About once a month, I run various stock screens looking for my kind of investment — former high-flying companies that are beaten up and currently trade for less than liquidation value. These companies tend to have very little debt and strong balance sheets,  They tend to be small-caps, often companies most of you haven’t heard of. Sometimes they pay dividends, but that doesn’t factor into the screen at all. And for the most part, I ignore the mountain of regional U.S. banks, because a) I don’t have the patience to go through all of those and b) I’m not that smart of a bank investor.

By the time I narrow down the list using those criteria, these days there’s barely 500 stocks left over, on both sides of the border. I tend to only glance at the mining companies, since exploration companies trading at 0.9 times book value more common than me ending a sentence with a lame attempt at a joke. After that, it becomes a pretty manageable list.

In 2009 I’d get at least triple the amount of stocks when I’d run the same screen. I truly squandered that opportunity.

Anyhoo, while running a screen about a year ago I stumbled upon a Canadian company called Greenstar Agricultural (TSXV:GRE). Upon first glance, I had to frantically fan myself from the excitement. Here was a company that traded at three times earnings and price to book ratio of 0.25. It traded at $0.80 per share, and had $1.10 per share in cash. It paid a $0.04 annual dividend, practically a 5% yield. I was practically drooling with anticipation, ready to give some stupid seller my money.

And then I took a step back and thought about it. This was obviously too good to be true. I found the most recent annual report and had a look. The company owned a bunch of fruit farms in China, mostly oranges, peaches, and tomatoes (are tomatoes a fruit? Damned if I know.). They harvested the bounty, canned it, and sold those cans around the world, but mostly to China and its neighbors.

There was the problem. It was Chinese.

Flash back to 2011, when YOUR BOY Nelly made the biggest boner (heh) of his investing career. I bought a very similar company that traded on the NYSE called Duoyon Printing. It had the same sort of characteristics as Greenstar Agricultural. It traded at low P/E and P/B ratios, had management that seemed legit, and was located in China, the hot place. Duoyon had fallen some 80% from its high, so I took a small position in the company. If it went relatively well I intended to diversify into other Chinese stocks that were beaten down.

I didn’t get the chance. A few months later it was clearly a fraud, and shares fell 99.3%. They still trade today, on the pink sheets, for 2 cents each. STILL A CHANCE TO AVERAGE DOWN. I still hold this stock in my account because it teaches me a valuable lesson every time I look at it — do your research, you putz.

So yeah. Not my proudest moment.

But still, Greenstar was a little different. It was an IPO that listed on the Venture Exchange, not a reverse take over like Duoyon was (A reverse takeover is when a company buys a super-small NYSE listed stock just so it can have that stock’s listing on the stock exchange without having to go through all the steps to do so). It had a couple of Canadian mutual fund managers on the board of directors, guys who had serious money invested in the name.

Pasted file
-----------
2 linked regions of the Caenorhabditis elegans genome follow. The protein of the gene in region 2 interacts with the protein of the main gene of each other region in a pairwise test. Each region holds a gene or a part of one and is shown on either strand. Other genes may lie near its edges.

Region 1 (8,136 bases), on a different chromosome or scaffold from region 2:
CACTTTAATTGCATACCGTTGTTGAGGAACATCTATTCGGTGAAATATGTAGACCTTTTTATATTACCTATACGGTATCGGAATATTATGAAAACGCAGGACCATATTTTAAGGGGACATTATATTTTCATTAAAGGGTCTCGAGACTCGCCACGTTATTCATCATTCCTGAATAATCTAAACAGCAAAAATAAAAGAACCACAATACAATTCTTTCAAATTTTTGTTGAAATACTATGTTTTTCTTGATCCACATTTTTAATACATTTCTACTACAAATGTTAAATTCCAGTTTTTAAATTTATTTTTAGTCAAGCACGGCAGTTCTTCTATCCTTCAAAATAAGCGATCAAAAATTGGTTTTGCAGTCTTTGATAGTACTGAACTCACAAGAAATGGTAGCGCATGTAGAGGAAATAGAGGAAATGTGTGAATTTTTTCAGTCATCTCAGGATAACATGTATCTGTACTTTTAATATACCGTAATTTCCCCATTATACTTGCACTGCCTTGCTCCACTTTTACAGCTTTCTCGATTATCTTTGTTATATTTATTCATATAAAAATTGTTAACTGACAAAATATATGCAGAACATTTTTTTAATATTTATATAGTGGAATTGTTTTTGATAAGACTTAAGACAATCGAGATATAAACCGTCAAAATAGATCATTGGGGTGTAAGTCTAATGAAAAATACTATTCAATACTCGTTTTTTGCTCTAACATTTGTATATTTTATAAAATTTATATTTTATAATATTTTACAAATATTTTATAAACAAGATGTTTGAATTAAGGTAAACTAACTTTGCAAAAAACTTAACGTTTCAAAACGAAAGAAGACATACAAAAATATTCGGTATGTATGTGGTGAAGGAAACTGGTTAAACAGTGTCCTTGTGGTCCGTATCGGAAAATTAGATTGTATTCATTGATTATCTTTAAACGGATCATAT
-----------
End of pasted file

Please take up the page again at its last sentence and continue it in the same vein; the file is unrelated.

I was watching BNN one day in December, and noticed that one of the board members, Jason Donville, was on Market Call. I tweeted in a question about Greenstar Agricultural, just to see if he would touch it. To my surprise he did, but didn’t have much of anything to say. It was a very canned response to the effect that he used to hold a bunch of it but had since moved on, and investors would have to make their own choices.

At that time, Greenstar’s website still listed Donville on the board of directors.

Upon further research, I discovered a couple of things. The company was making an acquisition of a tomato processing facility in Inner Mongolia for the equivalent of $4.3 million Cdn. Even though the balance sheet said the company had something like $15 million in cash, it raised nearly $2 million in three different private placements. Why would a company sitting on that much cash need to raise more money?

That was enough for me to nope out of that investment. I put the stock on my watch list to keep an eye on it, but mostly out of curiosity. At the time, the stock traded between 85 and 90 cents per share.

The company hit a high of $1.10 back in Feburary when it announced that the quarterly dividend was going up to 1.5 cents per share, and started to fall shortly after. The reason? The company never bothered to release its audited financial statements.


Management reassured investors, saying it was just the auditor’s fault, even though one of the directors resigned at the same time. In the early part of May management was barred from trading the company’s stock. In the latter part of May it issued a press release essentially saying “we’re working on this, and we’ll let you know when we’re done.”

Finally in the first part of June, shares officially stopped trading. They were at 41 cents. Investors are still in limbo, with no word from the company since. I just sent an email to the company to see if they have anything to say about it, and will update you guys if they actually respond.

Anyway, three lessons to be taken from this:

  1. Do your research. On the surface, this thing looked terrific. I only discovered the cockroaches when I started digging
  2. I hate to say this, but avoid anything Chinese you haven’t heard of. There’s just too much crap out there
  3. If it looks too good to be true, it probably is.

And that’s how I dodged the Greenstar Agricultural bullet.

Tell everyone, yo!